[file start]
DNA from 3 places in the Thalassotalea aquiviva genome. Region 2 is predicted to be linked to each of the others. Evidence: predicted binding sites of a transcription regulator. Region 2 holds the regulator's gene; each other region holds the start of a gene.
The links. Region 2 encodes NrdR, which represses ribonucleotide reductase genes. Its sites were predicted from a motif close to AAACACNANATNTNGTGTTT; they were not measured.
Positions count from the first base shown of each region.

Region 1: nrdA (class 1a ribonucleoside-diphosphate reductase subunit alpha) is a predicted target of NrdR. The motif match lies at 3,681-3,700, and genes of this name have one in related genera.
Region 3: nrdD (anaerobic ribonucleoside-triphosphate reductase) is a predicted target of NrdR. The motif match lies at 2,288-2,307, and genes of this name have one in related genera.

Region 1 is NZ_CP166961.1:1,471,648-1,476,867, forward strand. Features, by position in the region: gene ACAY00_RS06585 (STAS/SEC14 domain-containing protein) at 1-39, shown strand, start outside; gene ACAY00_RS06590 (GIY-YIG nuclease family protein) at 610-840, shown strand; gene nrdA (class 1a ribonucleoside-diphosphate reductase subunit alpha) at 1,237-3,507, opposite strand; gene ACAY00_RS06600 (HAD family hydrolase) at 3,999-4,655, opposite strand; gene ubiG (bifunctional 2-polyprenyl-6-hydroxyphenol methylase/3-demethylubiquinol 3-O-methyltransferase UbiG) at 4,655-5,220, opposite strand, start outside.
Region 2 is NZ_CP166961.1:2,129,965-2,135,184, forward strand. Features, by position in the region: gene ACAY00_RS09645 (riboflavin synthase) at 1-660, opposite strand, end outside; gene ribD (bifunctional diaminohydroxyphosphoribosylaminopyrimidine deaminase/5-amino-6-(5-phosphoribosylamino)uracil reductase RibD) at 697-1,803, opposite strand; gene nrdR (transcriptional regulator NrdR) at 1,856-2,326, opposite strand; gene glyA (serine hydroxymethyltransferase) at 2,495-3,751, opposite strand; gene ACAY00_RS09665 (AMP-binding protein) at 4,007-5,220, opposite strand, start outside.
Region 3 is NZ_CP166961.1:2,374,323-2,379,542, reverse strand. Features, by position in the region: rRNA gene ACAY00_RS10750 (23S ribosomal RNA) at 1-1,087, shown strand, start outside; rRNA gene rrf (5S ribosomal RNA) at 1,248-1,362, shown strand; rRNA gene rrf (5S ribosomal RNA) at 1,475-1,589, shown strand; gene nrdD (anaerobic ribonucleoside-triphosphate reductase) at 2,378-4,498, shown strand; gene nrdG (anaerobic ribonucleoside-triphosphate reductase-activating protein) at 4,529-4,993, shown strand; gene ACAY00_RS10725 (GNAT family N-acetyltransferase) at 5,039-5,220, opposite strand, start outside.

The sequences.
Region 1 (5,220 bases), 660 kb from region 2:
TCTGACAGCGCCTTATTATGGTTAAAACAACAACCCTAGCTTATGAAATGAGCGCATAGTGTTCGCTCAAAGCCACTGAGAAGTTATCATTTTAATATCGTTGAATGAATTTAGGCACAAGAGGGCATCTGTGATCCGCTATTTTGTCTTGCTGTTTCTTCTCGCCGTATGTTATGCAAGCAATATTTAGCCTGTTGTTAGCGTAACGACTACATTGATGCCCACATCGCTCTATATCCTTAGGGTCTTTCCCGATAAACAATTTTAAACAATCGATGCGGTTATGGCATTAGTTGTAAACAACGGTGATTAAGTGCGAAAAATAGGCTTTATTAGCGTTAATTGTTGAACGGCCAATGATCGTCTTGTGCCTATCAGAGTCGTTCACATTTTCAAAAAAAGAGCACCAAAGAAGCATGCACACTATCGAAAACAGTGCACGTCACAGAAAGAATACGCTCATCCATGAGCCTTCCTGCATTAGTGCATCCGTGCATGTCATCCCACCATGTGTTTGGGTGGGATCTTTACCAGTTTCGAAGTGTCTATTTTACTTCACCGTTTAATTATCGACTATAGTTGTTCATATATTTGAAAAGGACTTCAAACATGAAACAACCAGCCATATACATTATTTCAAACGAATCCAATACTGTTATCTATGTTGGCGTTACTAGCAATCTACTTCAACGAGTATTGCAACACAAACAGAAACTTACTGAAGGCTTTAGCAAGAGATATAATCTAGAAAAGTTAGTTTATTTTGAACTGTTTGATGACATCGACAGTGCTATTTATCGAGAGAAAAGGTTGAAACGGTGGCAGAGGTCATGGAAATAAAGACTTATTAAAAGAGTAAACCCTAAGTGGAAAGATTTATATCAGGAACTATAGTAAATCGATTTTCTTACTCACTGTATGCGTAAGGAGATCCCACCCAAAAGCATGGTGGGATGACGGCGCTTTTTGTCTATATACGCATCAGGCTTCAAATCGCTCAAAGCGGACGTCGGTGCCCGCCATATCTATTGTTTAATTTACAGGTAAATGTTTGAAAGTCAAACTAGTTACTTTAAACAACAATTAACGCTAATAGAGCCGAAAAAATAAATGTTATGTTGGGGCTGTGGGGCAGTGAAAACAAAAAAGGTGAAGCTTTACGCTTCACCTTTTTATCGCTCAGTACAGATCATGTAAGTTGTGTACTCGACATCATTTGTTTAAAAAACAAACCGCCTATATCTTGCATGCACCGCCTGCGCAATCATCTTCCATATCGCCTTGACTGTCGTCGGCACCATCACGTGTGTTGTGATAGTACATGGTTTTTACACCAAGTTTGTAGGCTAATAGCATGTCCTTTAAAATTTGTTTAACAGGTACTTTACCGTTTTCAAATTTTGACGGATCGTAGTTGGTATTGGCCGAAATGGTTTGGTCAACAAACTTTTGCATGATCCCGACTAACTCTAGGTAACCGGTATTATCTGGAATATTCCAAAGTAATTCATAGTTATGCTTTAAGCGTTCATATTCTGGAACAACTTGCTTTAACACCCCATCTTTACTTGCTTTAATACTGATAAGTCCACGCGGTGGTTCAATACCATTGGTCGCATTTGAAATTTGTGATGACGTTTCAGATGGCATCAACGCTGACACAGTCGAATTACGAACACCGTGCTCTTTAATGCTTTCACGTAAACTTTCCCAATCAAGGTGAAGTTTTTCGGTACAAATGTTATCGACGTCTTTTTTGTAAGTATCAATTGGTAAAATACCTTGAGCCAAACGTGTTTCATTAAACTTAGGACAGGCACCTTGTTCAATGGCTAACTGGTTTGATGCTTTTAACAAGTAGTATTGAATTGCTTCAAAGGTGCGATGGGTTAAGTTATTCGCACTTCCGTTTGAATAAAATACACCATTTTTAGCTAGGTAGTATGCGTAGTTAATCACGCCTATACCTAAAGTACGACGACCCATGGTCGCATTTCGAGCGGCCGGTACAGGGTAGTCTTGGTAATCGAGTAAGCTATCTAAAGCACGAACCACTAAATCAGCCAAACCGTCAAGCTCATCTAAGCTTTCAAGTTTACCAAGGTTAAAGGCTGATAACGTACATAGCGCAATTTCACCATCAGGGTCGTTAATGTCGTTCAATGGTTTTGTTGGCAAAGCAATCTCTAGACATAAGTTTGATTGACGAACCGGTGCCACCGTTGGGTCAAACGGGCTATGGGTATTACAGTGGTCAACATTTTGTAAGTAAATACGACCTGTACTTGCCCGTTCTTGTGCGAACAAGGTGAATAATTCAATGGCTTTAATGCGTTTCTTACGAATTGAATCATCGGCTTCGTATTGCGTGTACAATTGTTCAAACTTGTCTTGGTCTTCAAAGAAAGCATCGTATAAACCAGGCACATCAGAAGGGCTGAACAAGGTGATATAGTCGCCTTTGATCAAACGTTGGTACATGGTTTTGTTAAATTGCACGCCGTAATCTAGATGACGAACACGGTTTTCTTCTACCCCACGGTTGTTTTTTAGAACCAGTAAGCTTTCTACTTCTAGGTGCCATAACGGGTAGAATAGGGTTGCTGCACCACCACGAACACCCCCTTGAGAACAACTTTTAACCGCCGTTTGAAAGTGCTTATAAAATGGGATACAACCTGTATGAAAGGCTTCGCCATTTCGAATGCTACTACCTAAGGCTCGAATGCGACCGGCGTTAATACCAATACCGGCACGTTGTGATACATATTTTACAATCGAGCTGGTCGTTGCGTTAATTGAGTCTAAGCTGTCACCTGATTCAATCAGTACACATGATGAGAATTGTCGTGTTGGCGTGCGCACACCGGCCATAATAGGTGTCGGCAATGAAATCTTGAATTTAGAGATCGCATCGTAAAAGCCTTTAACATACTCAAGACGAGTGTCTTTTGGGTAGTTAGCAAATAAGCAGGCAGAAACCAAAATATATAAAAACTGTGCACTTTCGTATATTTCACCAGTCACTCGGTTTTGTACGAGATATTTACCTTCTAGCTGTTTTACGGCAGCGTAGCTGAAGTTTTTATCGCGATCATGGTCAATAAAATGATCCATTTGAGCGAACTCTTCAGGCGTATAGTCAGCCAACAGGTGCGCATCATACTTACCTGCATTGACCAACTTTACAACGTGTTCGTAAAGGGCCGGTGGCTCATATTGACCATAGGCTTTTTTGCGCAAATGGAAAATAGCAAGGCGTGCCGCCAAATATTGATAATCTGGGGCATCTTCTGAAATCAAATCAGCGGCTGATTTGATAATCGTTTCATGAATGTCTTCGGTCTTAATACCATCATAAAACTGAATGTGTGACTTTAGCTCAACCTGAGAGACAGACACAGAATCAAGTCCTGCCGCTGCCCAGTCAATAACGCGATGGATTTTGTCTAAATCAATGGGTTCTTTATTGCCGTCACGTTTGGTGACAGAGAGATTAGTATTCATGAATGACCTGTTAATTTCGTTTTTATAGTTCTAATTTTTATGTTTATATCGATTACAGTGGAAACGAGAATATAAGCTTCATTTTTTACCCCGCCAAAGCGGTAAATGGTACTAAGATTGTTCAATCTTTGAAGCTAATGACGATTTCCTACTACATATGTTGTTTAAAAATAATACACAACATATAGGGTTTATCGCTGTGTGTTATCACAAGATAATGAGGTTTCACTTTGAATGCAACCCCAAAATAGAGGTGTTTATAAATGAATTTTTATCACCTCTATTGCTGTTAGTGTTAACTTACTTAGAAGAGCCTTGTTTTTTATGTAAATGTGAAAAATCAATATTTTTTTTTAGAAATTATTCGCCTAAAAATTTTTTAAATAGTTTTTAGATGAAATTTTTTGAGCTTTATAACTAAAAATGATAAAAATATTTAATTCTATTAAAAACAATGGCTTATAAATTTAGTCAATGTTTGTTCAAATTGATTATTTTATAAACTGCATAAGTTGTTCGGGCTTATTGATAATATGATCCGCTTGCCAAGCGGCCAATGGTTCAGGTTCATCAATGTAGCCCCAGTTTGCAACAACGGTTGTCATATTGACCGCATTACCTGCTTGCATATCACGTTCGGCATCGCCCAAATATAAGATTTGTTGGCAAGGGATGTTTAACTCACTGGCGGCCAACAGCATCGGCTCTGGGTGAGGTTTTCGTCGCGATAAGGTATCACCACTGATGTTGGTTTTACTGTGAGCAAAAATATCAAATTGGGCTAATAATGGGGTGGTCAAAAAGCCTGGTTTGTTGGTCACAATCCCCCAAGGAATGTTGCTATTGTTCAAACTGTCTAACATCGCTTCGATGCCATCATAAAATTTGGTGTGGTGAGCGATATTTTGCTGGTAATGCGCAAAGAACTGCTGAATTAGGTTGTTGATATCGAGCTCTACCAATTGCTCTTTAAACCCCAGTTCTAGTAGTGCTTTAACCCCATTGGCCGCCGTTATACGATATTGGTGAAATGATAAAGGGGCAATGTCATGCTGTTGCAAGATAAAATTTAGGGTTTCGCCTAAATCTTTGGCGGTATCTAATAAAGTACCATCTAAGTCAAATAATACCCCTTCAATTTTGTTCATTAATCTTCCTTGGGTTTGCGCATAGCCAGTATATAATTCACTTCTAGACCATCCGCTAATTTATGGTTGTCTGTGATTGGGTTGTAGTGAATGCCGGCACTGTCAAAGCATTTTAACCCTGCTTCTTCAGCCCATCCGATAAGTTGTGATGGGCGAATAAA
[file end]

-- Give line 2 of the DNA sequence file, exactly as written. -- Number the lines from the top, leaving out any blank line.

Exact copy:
The links. Region 2 encodes NrdR, which represses ribonucleotide reductase genes. Its sites were predicted from a motif close to AAACACNANATNTNGTGTTT; they were not measured.